If grace was created, then it would be exterior to God, namely it would not deify you. What does it mean that grace sanctifies you? What does it mean that you become perfect through sanctification, if sanctification was something that God throws within you while it is not of Godself?

The incarnation of the Son of God implies that He has bridged the gap between the Creator and the creature, without God becoming a creature in essence, or the creature a Creator in essence. However, they become one through sanctification and they meet in eternity. In eternal life, which has been accomplished through resurrection, you are not merely behind God, but you are in God. You walk in God toward God’s unending reality and toward your unending reality through the consolidation of love.

However, you would not reach at this resurrection without you being crucified with Christ, so that you would be purified from the defilements of this world. “If any man would come after me, let him deny himself and take up his cross and follow me” [Matt. 16: 24], so that he/[she] might throw away every corruptive lust and choose Christ alone. That is why when Moses and Elijah have disappeared from the mountain the disciples could not see other than Jesus.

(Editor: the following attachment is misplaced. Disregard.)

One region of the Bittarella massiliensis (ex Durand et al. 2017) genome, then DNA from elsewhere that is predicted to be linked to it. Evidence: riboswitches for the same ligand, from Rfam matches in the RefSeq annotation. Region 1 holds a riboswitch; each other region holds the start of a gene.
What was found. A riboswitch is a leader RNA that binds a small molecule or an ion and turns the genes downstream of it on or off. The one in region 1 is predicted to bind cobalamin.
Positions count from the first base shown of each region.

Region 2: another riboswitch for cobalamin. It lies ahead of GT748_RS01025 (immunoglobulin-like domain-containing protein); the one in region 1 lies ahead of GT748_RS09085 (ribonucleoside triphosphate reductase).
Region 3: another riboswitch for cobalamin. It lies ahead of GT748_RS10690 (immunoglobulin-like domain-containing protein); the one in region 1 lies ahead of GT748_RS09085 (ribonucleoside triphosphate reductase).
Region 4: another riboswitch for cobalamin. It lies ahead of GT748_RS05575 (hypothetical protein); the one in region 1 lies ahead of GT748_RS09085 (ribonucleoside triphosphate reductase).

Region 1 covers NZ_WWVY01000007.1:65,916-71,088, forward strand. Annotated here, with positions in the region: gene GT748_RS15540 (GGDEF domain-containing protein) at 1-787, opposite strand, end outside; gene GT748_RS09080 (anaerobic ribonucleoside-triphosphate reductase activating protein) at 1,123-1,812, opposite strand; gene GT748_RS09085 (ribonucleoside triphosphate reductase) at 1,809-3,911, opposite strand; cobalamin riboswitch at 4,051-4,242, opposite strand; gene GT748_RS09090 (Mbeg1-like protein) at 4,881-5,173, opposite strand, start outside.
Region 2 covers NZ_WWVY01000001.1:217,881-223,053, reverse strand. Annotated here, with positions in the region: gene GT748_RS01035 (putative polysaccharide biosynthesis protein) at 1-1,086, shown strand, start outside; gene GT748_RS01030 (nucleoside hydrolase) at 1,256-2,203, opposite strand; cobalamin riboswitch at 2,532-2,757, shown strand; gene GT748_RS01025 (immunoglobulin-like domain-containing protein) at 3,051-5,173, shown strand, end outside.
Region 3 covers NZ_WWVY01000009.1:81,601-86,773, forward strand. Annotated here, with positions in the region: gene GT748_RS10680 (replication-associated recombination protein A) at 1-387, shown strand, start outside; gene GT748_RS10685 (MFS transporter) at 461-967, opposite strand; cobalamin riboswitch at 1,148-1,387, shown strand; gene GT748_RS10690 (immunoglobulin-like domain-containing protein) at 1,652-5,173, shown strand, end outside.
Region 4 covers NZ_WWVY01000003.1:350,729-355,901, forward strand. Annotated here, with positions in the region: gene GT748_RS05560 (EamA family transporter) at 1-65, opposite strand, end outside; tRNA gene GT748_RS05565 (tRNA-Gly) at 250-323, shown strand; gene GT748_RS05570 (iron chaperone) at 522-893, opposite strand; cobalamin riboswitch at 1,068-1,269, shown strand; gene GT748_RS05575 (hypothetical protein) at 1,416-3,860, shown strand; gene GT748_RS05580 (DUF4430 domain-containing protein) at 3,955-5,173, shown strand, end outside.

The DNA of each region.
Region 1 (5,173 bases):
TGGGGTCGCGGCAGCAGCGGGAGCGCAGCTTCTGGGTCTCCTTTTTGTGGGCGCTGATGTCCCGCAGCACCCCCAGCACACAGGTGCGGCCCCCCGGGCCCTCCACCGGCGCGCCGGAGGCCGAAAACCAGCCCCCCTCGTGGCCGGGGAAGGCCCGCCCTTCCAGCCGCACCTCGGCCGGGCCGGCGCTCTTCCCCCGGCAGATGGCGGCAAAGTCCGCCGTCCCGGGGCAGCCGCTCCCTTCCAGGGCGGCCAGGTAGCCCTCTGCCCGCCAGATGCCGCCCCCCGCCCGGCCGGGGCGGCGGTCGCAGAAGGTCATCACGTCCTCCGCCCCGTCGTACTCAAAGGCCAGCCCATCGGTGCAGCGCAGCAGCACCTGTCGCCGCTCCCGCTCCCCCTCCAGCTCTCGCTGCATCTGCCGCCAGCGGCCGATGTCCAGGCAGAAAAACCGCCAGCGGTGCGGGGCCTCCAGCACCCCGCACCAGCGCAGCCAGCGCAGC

Every one of us may resemble Christ that is by crucifying one’s sins every day, so that one might rise every day. Through such resembling one might become a partner of Christ, namely one with Him in love, which is not mixed with hypocrisy, as though he/[she] is sitting with Him on the right side of God.

That person would coexist with all people, would perform any profession and would love the things of this world, without being subject to them. However, in each fold of his/[her] inner existence he/[she] would be with Christ or from Christ until he/[she] reigns with Christ at the resurrection when God becomes all in all.

Translated by Sylvie Avakian-Maamarbashi

Original Text: “تجلي يسوع” –An Nahar- 06.08.2011